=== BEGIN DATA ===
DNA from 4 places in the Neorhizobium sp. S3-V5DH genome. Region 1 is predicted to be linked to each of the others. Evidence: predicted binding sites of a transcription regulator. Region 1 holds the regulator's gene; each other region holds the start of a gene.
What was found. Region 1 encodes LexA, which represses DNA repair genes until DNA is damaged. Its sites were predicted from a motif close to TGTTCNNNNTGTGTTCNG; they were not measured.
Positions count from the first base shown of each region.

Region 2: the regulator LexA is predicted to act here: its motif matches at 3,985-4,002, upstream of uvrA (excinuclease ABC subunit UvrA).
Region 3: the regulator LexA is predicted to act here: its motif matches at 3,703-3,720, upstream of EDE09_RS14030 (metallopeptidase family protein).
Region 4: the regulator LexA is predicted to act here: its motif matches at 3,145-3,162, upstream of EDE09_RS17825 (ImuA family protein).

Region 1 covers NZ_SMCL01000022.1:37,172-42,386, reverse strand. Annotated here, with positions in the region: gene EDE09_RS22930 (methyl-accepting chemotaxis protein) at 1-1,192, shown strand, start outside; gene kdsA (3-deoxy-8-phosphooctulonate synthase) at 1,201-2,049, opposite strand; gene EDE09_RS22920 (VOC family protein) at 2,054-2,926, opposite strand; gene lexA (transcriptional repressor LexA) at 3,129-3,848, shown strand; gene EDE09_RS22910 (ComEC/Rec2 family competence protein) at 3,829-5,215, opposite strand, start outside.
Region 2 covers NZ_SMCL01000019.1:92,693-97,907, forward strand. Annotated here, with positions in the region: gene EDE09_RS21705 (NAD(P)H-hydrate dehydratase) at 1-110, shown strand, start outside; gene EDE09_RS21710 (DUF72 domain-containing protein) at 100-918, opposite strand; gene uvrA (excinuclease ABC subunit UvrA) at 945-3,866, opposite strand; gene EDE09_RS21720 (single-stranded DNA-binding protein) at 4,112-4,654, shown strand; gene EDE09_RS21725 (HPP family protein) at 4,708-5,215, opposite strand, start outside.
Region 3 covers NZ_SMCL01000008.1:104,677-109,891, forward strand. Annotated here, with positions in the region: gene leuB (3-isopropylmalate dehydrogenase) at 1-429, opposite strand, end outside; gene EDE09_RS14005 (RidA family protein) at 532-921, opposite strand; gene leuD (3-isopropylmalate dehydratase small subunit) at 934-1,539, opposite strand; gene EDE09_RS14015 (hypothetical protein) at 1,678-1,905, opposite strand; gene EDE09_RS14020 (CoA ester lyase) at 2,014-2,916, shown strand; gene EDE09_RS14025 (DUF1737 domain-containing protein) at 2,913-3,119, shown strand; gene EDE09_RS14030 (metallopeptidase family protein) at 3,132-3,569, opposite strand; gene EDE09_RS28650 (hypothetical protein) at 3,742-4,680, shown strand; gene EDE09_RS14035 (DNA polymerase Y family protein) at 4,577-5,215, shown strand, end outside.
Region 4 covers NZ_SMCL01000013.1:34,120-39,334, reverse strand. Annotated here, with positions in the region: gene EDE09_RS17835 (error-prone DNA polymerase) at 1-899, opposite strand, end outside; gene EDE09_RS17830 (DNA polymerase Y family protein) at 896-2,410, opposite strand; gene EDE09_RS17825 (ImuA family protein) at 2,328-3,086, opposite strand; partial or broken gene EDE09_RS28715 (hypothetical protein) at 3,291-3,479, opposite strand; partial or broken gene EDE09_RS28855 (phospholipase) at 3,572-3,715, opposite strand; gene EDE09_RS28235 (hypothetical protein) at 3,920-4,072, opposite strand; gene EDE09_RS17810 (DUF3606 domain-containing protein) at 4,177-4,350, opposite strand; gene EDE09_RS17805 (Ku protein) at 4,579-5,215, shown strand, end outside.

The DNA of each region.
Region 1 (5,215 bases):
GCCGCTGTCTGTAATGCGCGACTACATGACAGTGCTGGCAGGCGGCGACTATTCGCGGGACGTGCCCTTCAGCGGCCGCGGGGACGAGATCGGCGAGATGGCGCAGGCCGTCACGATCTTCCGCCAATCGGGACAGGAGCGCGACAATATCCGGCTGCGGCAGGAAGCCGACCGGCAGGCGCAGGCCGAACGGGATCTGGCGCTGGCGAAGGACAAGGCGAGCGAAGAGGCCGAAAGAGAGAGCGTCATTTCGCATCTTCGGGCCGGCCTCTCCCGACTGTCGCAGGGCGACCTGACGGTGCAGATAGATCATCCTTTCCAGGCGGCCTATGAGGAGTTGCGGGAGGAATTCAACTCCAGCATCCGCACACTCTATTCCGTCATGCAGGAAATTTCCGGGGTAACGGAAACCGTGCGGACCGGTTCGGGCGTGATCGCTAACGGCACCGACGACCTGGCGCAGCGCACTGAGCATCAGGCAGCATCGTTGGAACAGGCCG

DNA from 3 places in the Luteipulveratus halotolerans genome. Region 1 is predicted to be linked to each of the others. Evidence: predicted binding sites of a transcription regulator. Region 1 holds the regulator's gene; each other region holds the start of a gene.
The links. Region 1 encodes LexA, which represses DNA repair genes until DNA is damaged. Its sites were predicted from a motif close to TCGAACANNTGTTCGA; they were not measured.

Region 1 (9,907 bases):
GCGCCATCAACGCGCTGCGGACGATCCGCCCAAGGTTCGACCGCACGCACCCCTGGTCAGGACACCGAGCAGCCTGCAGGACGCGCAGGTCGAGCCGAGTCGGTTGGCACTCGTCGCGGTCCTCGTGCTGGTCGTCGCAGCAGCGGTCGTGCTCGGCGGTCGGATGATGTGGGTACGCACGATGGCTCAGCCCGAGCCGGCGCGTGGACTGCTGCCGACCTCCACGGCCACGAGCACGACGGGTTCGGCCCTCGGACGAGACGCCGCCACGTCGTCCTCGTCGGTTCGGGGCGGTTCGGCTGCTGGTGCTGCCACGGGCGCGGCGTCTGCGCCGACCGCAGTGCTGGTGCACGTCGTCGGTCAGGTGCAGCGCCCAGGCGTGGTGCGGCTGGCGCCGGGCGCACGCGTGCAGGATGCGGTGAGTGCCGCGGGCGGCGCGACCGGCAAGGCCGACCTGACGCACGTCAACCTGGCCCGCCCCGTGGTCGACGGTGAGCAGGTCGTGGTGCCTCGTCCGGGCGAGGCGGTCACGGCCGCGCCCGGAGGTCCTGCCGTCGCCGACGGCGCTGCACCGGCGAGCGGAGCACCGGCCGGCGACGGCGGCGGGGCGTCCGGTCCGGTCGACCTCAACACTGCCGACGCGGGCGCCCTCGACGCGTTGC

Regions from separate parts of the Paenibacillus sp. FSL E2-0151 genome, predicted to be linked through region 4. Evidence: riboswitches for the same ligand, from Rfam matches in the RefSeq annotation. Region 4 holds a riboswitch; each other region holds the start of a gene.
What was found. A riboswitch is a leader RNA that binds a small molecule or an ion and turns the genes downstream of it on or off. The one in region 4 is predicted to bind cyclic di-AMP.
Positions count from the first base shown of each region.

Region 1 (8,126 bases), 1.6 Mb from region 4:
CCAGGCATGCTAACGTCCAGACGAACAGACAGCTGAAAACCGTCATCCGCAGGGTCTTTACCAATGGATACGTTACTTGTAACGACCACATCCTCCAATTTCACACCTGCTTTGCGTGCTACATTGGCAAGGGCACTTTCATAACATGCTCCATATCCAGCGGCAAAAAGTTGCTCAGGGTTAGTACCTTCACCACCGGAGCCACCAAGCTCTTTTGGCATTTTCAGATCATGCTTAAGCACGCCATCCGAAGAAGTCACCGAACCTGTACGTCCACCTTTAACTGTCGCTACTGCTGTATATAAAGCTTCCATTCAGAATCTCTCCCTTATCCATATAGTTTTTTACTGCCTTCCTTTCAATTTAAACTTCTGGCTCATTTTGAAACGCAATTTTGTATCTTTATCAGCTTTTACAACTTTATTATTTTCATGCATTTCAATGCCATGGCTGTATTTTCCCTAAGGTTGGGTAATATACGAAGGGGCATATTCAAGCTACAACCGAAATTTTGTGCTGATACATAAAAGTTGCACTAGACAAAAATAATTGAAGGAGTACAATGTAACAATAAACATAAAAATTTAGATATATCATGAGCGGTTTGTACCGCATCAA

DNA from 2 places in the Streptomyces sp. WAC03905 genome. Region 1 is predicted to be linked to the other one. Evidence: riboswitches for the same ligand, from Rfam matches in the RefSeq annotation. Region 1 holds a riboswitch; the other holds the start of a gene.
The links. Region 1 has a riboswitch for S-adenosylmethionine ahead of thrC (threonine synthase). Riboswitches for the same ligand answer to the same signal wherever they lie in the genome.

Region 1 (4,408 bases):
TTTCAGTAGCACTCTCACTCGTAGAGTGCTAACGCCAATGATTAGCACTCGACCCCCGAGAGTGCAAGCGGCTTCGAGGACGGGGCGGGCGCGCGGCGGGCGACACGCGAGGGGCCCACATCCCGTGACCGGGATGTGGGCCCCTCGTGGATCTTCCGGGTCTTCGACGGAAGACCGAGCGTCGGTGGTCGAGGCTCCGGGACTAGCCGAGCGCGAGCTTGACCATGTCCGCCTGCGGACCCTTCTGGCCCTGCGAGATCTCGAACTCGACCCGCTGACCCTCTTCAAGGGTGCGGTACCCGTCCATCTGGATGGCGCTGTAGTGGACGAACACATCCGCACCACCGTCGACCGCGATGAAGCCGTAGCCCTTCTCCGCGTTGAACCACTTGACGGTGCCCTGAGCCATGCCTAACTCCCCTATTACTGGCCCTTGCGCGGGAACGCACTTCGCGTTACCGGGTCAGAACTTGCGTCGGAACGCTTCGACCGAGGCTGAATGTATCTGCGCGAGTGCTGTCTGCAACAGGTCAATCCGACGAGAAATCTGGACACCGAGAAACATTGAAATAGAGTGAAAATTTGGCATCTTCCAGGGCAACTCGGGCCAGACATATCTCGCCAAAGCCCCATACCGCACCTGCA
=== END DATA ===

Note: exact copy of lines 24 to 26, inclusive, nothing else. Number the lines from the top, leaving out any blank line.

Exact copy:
The links. Region 1 has a riboswitch for S-adenosylmethionine ahead of thrC (threonine synthase). Riboswitches for the same ligand answer to the same signal wherever they lie in the genome.

Region 1 (4,408 bases):
TTTCAGTAGCACTCTCACTCGTAGAGTGCTAACGCCAATGATTAGCACTCGACCCCCGAGAGTGCAAGCGGCTTCGAGGACGGGGCGGGCGCGCGGCGGGCGACACGCGAGGGGCCCACATCCCGTGACCGGGATGTGGGCCCCTCGTGGATCTTCCGGGTCTTCGACGGAAGACCGAGCGTCGGTGGTCGAGGCTCCGGGACTAGCCGAGCGCGAGCTTGACCATGTCCGCCTGCGGACCCTTCTGGCCCTGCGAGATCTCGAACTCGACCCGCTGACCCTCTTCAAGGGTGCGGTACCCGTCCATCTGGATGGCGCTGTAGTGGACGAACACATCCGCACCACCGTCGACCGCGATGAAGCCGTAGCCCTTCTCCGCGTTGAACCACTTGACGGTGCCCTGAGCCATGCCTAACTCCCCTATTACTGGCCCTTGCGCGGGAACGCACTTCGCGTTACCGGGTCAGAACTTGCGTCGGAACGCTTCGACCGAGGCTGAATGTATCTGCGCGAGTGCTGTCTGCAACAGGTCAATCCGACGAGAAATCTGGACACCGAGAAACATTGAAATAGAGTGAAAATTTGGCATCTTCCAGGGCAACTCGGGCCAGACATATCTCGCCAAAGCCCCATACCGCACCTGCA